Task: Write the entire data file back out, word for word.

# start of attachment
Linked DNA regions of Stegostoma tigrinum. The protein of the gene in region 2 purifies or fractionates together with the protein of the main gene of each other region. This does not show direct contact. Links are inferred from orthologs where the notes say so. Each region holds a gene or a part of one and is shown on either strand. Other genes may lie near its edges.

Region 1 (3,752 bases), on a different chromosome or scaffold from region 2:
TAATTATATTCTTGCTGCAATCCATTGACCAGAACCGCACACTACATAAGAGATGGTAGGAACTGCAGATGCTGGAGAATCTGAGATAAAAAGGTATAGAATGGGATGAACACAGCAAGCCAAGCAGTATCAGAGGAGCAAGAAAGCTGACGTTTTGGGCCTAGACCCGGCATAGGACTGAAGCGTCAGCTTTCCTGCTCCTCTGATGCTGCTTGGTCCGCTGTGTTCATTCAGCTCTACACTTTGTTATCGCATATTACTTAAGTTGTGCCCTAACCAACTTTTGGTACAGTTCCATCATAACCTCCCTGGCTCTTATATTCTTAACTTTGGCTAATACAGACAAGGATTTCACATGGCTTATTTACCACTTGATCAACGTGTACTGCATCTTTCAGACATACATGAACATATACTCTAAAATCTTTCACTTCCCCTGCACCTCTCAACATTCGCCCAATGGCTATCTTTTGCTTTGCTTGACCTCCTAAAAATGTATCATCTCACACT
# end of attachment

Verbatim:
Linked DNA regions of Stegostoma tigrinum. The protein of the gene in region 2 purifies or fractionates together with the protein of the main gene of each other region. This does not show direct contact. Links are inferred from orthologs where the notes say so. Each region holds a gene or a part of one and is shown on either strand. Other genes may lie near its edges.

Region 1 (3,752 bases), on a different chromosome or scaffold from region 2:
TAATTATATTCTTGCTGCAATCCATTGACCAGAACCGCACACTACATAAGAGATGGTAGGAACTGCAGATGCTGGAGAATCTGAGATAAAAAGGTATAGAATGGGATGAACACAGCAAGCCAAGCAGTATCAGAGGAGCAAGAAAGCTGACGTTTTGGGCCTAGACCCGGCATAGGACTGAAGCGTCAGCTTTCCTGCTCCTCTGATGCTGCTTGGTCCGCTGTGTTCATTCAGCTCTACACTTTGTTATCGCATATTACTTAAGTTGTGCCCTAACCAACTTTTGGTACAGTTCCATCATAACCTCCCTGGCTCTTATATTCTTAACTTTGGCTAATACAGACAAGGATTTCACATGGCTTATTTACCACTTGATCAACGTGTACTGCATCTTTCAGACATACATGAACATATACTCTAAAATCTTTCACTTCCCCTGCACCTCTCAACATTCGCCCAATGGCTATCTTTTGCTTTGCTTGACCTCCTAAAAATGTATCATCTCACACT